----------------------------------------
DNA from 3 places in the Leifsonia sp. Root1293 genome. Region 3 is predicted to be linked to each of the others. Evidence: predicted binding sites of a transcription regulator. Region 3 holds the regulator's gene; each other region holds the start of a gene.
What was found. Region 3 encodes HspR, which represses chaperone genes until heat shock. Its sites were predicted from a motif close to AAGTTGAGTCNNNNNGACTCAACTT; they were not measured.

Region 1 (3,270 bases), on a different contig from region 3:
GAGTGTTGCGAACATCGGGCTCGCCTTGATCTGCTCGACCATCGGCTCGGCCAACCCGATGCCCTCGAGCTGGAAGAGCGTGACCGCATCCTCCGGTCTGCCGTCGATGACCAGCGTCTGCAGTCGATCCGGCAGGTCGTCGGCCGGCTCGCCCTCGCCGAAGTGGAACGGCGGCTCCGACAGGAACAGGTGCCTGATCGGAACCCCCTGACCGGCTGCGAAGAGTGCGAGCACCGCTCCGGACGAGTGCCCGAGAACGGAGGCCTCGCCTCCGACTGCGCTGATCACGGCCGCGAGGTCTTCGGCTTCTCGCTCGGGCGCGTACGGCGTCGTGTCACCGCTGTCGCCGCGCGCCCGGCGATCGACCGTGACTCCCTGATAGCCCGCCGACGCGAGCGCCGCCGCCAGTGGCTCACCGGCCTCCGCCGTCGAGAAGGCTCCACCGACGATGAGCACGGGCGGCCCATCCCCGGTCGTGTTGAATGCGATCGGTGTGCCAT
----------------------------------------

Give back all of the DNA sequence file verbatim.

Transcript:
DNA from 3 places in the Leifsonia sp. Root1293 genome. Region 3 is predicted to be linked to each of the others. Evidence: predicted binding sites of a transcription regulator. Region 3 holds the regulator's gene; each other region holds the start of a gene.
What was found. Region 3 encodes HspR, which represses chaperone genes until heat shock. Its sites were predicted from a motif close to AAGTTGAGTCNNNNNGACTCAACTT; they were not measured.

Region 1 (3,270 bases), on a different contig from region 3:
GAGTGTTGCGAACATCGGGCTCGCCTTGATCTGCTCGACCATCGGCTCGGCCAACCCGATGCCCTCGAGCTGGAAGAGCGTGACCGCATCCTCCGGTCTGCCGTCGATGACCAGCGTCTGCAGTCGATCCGGCAGGTCGTCGGCCGGCTCGCCCTCGCCGAAGTGGAACGGCGGCTCCGACAGGAACAGGTGCCTGATCGGAACCCCCTGACCGGCTGCGAAGAGTGCGAGCACCGCTCCGGACGAGTGCCCGAGAACGGAGGCCTCGCCTCCGACTGCGCTGATCACGGCCGCGAGGTCTTCGGCTTCTCGCTCGGGCGCGTACGGCGTCGTGTCACCGCTGTCGCCGCGCGCCCGGCGATCGACCGTGACTCCCTGATAGCCCGCCGACGCGAGCGCCGCCGCCAGTGGCTCACCGGCCTCCGCCGTCGAGAAGGCTCCACCGACGATGAGCACGGGCGGCCCATCCCCGGTCGTGTTGAATGCGATCGGTGTGCCAT